Wet markets dominate, but convenience stores inch up

By Dat Nguyen   November 7, 2018 | 05:37 pm PT
Wet markets dominate, but convenience stores inch up
Vietnamese shoppers are shopping less frequently at traditional wet markets. Photo by Shutterstock/Denis Rozan
While traditional markets still dominate Vietnamese shopping, convenience stores are becoming more popular.

A report released Wednesday said Vietnamese shoppers have made 4.5 trips a month to convenience stores this year, three times that of 2010.

Prepared by market research firm Nielsen Vietnam, the report also said that visits to grocery stores increased from 8.81 trips in 2010 to 9.47 trips this year.

Titled "Nielsen’s Shopper Trend," the report found personal care/drug stores now have a visit rate of 1.22 trips a month, compared to 0.76 percent in 2010.

Vietnamese now go to minimarts two times a month, while in 2010, the visit rate was zero.

The abundance of modern shopping places has contributed to this increase. Since 2012, the number of convenience stores has nearly quadrupled, the report said.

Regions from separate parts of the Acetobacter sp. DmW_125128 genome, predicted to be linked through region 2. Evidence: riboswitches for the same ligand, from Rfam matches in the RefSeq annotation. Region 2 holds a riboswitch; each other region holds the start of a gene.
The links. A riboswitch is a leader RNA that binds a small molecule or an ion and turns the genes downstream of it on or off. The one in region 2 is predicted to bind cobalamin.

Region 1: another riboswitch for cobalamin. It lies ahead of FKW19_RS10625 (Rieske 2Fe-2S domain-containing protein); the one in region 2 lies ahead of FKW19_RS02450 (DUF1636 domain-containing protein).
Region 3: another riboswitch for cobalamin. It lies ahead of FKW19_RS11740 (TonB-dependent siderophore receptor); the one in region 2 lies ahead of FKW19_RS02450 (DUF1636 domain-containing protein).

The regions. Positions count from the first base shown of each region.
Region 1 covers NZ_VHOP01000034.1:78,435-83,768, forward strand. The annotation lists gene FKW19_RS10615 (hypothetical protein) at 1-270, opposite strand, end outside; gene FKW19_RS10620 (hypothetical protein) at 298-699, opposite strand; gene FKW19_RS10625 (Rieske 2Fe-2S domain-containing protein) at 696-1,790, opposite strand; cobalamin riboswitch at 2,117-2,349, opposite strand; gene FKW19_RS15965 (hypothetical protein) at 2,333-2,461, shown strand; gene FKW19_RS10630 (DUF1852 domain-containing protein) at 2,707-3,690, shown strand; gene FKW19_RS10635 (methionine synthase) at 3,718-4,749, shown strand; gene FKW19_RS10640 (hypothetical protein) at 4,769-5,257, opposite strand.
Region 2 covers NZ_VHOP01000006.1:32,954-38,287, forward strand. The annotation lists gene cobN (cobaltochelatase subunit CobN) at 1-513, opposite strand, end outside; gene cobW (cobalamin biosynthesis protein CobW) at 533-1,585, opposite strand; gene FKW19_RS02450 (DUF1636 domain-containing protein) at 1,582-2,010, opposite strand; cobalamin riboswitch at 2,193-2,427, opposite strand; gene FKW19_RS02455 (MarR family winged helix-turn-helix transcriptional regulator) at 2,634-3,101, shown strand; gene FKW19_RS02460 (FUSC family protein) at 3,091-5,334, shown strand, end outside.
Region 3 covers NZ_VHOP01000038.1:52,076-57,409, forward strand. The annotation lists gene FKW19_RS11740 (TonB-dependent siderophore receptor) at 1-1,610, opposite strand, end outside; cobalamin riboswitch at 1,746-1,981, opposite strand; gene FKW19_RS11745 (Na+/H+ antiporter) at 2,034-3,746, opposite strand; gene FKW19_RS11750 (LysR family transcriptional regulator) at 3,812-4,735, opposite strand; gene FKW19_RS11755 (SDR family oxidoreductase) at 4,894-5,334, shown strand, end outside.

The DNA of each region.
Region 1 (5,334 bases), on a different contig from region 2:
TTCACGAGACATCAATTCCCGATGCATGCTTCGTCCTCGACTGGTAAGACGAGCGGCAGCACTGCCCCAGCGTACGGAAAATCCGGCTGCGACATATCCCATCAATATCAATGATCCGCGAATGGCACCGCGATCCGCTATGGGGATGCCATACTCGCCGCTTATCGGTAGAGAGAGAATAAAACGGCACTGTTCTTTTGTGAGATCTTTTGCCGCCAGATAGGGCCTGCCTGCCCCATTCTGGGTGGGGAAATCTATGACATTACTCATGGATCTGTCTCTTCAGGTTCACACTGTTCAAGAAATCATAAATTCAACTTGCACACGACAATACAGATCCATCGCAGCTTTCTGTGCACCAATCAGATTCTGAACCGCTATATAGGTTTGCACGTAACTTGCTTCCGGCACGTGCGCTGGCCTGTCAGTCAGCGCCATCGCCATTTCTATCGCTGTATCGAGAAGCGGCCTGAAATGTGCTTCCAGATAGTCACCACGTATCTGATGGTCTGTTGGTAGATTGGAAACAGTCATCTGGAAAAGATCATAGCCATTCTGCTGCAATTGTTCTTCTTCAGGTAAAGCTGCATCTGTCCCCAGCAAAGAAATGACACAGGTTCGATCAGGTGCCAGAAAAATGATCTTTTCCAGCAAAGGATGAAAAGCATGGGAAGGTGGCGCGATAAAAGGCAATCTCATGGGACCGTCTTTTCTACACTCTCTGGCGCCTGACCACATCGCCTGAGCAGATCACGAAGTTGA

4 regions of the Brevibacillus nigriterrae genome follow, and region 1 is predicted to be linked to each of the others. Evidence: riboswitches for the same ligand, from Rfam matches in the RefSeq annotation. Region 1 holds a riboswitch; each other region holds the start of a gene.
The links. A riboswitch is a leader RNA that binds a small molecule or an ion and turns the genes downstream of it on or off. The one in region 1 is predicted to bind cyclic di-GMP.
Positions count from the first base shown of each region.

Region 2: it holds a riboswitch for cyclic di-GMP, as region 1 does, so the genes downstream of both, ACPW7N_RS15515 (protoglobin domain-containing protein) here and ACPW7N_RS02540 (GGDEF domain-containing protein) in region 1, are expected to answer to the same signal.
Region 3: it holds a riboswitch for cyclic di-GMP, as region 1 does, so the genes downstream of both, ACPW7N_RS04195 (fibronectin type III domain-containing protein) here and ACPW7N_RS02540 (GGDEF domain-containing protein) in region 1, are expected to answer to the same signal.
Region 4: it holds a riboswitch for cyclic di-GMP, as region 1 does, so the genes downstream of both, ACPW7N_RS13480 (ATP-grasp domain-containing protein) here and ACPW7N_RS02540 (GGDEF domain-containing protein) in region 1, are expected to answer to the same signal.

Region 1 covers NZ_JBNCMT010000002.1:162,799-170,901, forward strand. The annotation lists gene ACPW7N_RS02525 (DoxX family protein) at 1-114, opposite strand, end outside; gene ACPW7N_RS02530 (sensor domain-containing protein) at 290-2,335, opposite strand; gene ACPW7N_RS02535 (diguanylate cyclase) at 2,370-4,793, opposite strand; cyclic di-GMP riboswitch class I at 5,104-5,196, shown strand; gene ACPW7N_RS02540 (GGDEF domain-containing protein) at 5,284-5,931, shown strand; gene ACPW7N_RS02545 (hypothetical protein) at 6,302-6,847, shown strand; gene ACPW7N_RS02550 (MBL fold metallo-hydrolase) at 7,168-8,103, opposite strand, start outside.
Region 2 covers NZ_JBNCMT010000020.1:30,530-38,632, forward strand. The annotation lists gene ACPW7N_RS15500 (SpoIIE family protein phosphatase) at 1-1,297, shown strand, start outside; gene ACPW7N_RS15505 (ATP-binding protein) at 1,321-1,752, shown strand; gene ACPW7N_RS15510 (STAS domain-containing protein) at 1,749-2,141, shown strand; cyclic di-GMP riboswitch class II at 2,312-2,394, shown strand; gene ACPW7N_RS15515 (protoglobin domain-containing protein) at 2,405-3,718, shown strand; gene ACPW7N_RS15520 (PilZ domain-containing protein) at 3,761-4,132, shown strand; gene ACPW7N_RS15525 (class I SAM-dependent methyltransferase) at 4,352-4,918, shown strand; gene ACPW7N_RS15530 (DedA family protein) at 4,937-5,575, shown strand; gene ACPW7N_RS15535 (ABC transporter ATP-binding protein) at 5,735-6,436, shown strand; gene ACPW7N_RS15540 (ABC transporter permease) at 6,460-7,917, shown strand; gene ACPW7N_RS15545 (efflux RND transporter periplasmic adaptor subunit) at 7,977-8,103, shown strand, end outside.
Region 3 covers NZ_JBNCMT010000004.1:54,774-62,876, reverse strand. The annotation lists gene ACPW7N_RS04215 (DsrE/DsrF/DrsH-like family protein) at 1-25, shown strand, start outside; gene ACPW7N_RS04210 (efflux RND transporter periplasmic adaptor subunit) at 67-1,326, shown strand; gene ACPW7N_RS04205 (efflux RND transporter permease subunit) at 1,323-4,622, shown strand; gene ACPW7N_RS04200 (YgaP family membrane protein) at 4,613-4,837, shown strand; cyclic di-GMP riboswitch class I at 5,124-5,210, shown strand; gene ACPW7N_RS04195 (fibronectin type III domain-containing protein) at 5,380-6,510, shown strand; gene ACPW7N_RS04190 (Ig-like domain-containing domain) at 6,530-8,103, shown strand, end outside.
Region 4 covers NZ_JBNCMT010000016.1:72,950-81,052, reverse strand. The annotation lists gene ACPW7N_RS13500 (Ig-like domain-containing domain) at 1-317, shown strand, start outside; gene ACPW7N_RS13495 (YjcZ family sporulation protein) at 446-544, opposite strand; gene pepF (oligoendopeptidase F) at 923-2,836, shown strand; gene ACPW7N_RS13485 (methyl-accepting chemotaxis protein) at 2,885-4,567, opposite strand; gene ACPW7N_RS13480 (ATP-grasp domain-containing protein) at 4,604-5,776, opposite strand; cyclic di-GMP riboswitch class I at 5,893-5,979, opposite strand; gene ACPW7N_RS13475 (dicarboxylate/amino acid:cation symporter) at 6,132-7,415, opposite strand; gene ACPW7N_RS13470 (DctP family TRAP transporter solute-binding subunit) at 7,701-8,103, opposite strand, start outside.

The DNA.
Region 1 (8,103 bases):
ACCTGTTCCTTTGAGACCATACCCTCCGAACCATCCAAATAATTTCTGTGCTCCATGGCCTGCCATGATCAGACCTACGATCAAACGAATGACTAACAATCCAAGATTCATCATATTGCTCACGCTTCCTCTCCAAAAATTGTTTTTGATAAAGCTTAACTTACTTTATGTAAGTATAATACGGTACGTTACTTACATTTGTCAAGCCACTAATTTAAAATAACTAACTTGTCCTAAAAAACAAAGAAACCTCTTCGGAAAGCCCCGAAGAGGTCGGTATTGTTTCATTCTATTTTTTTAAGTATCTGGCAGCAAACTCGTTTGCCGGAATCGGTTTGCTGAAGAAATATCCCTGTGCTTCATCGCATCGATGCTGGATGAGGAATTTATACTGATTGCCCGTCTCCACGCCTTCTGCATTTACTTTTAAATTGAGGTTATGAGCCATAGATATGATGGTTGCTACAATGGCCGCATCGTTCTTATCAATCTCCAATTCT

Minimarts comprised the most store openings in first nine months of 2018, and the health/beauty and modern drug stores have also expanded quickly, doubling in the past two years.

Although traditional trade still dominates in Vietnam, the report showed that visits to wet markets have declined. An average Vietnamese shopper now takes 18.86 trips a month to traditional markets, 25 percent less than eight years ago.

Shopping at supermarkets have also dropped from 3.26 trips to 2.45 trips in the same period.

The busy life is the reason that Vietnamese shopping habits are changing, said Gaurang Kotak, Nielsen Vietnam Head of Consumer Insights.

"When urban shoppers have less time, work in crowded cities, face traffic congestion and live further away from their workplace, they need convenient solutions and products which can help make their life easier," he said.

Convenient stores and minimarts allow Vietnamese to manage cash flow by spending smaller amounts more often, reducing the amount of perishables that are thrown away, Kotak added.

The increasing number of customers has seen modern trade channels recorded doubt-digit growths. Nielsen data shows that sales revenue of modern trade channels in urban areas grew 11.3 percent year-on-year in the second quarter, outperforming traditional trade which was up just 1.6 percent.

Kotak added that Vietnamese people now go to modern stores more often because they are more concerned about their well-being.

"Health and wellness is a top-of-mind priority for consumers in Vietnam. Today's shoppers find high-quality products or trusted brands in these stores."

As modern trade retailers continue to expand and invest in improving their stores to attract more shoppers, this channel’s growth is set to accelerate further, the report said.

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